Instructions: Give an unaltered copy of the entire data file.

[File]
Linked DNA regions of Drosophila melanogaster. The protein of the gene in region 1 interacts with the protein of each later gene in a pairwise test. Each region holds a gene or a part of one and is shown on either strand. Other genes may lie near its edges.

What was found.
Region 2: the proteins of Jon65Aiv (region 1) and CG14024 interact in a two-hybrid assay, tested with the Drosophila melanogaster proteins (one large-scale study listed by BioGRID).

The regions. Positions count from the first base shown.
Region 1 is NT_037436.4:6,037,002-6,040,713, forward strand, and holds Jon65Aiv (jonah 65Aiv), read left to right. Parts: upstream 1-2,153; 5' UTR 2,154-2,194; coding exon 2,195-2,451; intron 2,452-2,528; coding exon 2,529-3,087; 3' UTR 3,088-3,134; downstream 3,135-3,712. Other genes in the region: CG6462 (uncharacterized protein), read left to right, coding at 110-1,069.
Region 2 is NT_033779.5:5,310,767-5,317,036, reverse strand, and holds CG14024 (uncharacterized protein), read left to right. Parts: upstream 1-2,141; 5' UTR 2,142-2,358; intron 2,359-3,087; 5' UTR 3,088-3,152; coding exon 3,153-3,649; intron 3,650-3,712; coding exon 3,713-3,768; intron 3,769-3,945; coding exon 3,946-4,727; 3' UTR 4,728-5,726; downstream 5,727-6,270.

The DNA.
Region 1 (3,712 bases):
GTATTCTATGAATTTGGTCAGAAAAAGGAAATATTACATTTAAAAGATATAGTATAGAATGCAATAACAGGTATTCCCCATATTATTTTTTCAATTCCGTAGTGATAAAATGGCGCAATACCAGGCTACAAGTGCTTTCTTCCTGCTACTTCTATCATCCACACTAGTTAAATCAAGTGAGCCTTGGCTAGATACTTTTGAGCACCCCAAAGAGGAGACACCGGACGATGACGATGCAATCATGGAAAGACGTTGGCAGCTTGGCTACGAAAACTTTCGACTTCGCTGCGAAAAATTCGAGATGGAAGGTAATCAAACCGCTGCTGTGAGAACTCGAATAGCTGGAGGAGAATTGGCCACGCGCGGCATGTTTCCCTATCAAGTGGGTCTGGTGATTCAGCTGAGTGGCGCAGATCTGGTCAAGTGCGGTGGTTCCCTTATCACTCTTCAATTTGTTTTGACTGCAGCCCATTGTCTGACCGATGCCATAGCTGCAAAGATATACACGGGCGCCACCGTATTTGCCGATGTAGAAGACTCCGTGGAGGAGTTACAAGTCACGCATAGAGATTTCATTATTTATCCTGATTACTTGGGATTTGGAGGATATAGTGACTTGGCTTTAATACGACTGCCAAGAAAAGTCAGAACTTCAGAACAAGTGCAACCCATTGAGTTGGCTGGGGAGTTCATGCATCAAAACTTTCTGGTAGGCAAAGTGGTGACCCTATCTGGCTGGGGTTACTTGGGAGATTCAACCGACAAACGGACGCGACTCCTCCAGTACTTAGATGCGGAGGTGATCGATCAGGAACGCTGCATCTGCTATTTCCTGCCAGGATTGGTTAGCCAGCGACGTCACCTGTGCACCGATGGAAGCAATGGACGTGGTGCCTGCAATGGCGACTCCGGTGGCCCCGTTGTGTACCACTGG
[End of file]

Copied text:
Linked DNA regions of Drosophila melanogaster. The protein of the gene in region 1 interacts with the protein of each later gene in a pairwise test. Each region holds a gene or a part of one and is shown on either strand. Other genes may lie near its edges.

What was found.
Region 2: the proteins of Jon65Aiv (region 1) and CG14024 interact in a two-hybrid assay, tested with the Drosophila melanogaster proteins (one large-scale study listed by BioGRID).

The regions. Positions count from the first base shown.
Region 1 is NT_037436.4:6,037,002-6,040,713, forward strand, and holds Jon65Aiv (jonah 65Aiv), read left to right. Parts: upstream 1-2,153; 5' UTR 2,154-2,194; coding exon 2,195-2,451; intron 2,452-2,528; coding exon 2,529-3,087; 3' UTR 3,088-3,134; downstream 3,135-3,712. Other genes in the region: CG6462 (uncharacterized protein), read left to right, coding at 110-1,069.
Region 2 is NT_033779.5:5,310,767-5,317,036, reverse strand, and holds CG14024 (uncharacterized protein), read left to right. Parts: upstream 1-2,141; 5' UTR 2,142-2,358; intron 2,359-3,087; 5' UTR 3,088-3,152; coding exon 3,153-3,649; intron 3,650-3,712; coding exon 3,713-3,768; intron 3,769-3,945; coding exon 3,946-4,727; 3' UTR 4,728-5,726; downstream 5,727-6,270.

The DNA.
Region 1 (3,712 bases):
GTATTCTATGAATTTGGTCAGAAAAAGGAAATATTACATTTAAAAGATATAGTATAGAATGCAATAACAGGTATTCCCCATATTATTTTTTCAATTCCGTAGTGATAAAATGGCGCAATACCAGGCTACAAGTGCTTTCTTCCTGCTACTTCTATCATCCACACTAGTTAAATCAAGTGAGCCTTGGCTAGATACTTTTGAGCACCCCAAAGAGGAGACACCGGACGATGACGATGCAATCATGGAAAGACGTTGGCAGCTTGGCTACGAAAACTTTCGACTTCGCTGCGAAAAATTCGAGATGGAAGGTAATCAAACCGCTGCTGTGAGAACTCGAATAGCTGGAGGAGAATTGGCCACGCGCGGCATGTTTCCCTATCAAGTGGGTCTGGTGATTCAGCTGAGTGGCGCAGATCTGGTCAAGTGCGGTGGTTCCCTTATCACTCTTCAATTTGTTTTGACTGCAGCCCATTGTCTGACCGATGCCATAGCTGCAAAGATATACACGGGCGCCACCGTATTTGCCGATGTAGAAGACTCCGTGGAGGAGTTACAAGTCACGCATAGAGATTTCATTATTTATCCTGATTACTTGGGATTTGGAGGATATAGTGACTTGGCTTTAATACGACTGCCAAGAAAAGTCAGAACTTCAGAACAAGTGCAACCCATTGAGTTGGCTGGGGAGTTCATGCATCAAAACTTTCTGGTAGGCAAAGTGGTGACCCTATCTGGCTGGGGTTACTTGGGAGATTCAACCGACAAACGGACGCGACTCCTCCAGTACTTAGATGCGGAGGTGATCGATCAGGAACGCTGCATCTGCTATTTCCTGCCAGGATTGGTTAGCCAGCGACGTCACCTGTGCACCGATGGAAGCAATGGACGTGGTGCCTGCAATGGCGACTCCGGTGGCCCCGTTGTGTACCACTGG